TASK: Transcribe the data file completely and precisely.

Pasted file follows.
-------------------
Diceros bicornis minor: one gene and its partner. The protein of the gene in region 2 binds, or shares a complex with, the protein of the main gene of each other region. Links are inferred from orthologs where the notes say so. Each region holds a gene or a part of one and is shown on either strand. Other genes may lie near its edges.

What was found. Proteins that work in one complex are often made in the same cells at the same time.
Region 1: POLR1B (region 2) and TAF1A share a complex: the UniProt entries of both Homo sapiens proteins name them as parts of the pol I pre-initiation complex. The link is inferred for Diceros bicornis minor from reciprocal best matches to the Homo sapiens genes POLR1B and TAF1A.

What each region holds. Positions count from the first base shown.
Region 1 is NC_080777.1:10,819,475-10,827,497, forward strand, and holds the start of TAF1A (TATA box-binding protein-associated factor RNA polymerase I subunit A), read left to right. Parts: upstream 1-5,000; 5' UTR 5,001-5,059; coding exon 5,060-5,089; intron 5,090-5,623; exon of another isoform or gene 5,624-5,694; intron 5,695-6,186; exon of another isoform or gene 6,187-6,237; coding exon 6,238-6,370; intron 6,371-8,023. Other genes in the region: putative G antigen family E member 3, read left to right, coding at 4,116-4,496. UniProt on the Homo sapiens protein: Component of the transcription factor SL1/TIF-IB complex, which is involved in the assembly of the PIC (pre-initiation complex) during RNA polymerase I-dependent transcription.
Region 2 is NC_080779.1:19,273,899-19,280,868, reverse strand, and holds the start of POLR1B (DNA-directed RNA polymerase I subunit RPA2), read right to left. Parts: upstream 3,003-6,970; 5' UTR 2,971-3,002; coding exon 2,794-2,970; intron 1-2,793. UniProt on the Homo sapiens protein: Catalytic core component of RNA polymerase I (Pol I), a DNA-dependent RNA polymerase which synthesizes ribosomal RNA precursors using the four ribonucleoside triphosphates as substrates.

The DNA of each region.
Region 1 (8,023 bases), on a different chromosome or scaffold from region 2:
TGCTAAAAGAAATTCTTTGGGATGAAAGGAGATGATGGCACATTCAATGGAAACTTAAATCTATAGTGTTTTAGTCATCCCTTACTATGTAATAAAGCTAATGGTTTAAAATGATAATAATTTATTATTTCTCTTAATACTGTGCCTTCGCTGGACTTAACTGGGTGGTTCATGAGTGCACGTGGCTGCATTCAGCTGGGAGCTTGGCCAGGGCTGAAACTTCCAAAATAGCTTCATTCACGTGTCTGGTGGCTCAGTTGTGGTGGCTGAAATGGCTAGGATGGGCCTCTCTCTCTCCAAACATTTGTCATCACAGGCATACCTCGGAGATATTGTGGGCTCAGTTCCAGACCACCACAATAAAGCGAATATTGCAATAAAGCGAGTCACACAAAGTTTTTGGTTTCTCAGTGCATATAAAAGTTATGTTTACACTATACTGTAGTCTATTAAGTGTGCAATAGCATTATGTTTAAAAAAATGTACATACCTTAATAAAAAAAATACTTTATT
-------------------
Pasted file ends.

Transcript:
Diceros bicornis minor: one gene and its partner. The protein of the gene in region 2 binds, or shares a complex with, the protein of the main gene of each other region. Links are inferred from orthologs where the notes say so. Each region holds a gene or a part of one and is shown on either strand. Other genes may lie near its edges.

What was found. Proteins that work in one complex are often made in the same cells at the same time.
Region 1: POLR1B (region 2) and TAF1A share a complex: the UniProt entries of both Homo sapiens proteins name them as parts of the pol I pre-initiation complex. The link is inferred for Diceros bicornis minor from reciprocal best matches to the Homo sapiens genes POLR1B and TAF1A.

What each region holds. Positions count from the first base shown.
Region 1 is NC_080777.1:10,819,475-10,827,497, forward strand, and holds the start of TAF1A (TATA box-binding protein-associated factor RNA polymerase I subunit A), read left to right. Parts: upstream 1-5,000; 5' UTR 5,001-5,059; coding exon 5,060-5,089; intron 5,090-5,623; exon of another isoform or gene 5,624-5,694; intron 5,695-6,186; exon of another isoform or gene 6,187-6,237; coding exon 6,238-6,370; intron 6,371-8,023. Other genes in the region: putative G antigen family E member 3, read left to right, coding at 4,116-4,496. UniProt on the Homo sapiens protein: Component of the transcription factor SL1/TIF-IB complex, which is involved in the assembly of the PIC (pre-initiation complex) during RNA polymerase I-dependent transcription.
Region 2 is NC_080779.1:19,273,899-19,280,868, reverse strand, and holds the start of POLR1B (DNA-directed RNA polymerase I subunit RPA2), read right to left. Parts: upstream 3,003-6,970; 5' UTR 2,971-3,002; coding exon 2,794-2,970; intron 1-2,793. UniProt on the Homo sapiens protein: Catalytic core component of RNA polymerase I (Pol I), a DNA-dependent RNA polymerase which synthesizes ribosomal RNA precursors using the four ribonucleoside triphosphates as substrates.

The DNA of each region.
Region 1 (8,023 bases), on a different chromosome or scaffold from region 2:
TGCTAAAAGAAATTCTTTGGGATGAAAGGAGATGATGGCACATTCAATGGAAACTTAAATCTATAGTGTTTTAGTCATCCCTTACTATGTAATAAAGCTAATGGTTTAAAATGATAATAATTTATTATTTCTCTTAATACTGTGCCTTCGCTGGACTTAACTGGGTGGTTCATGAGTGCACGTGGCTGCATTCAGCTGGGAGCTTGGCCAGGGCTGAAACTTCCAAAATAGCTTCATTCACGTGTCTGGTGGCTCAGTTGTGGTGGCTGAAATGGCTAGGATGGGCCTCTCTCTCTCCAAACATTTGTCATCACAGGCATACCTCGGAGATATTGTGGGCTCAGTTCCAGACCACCACAATAAAGCGAATATTGCAATAAAGCGAGTCACACAAAGTTTTTGGTTTCTCAGTGCATATAAAAGTTATGTTTACACTATACTGTAGTCTATTAAGTGTGCAATAGCATTATGTTTAAAAAAATGTACATACCTTAATAAAAAAAATACTTTATT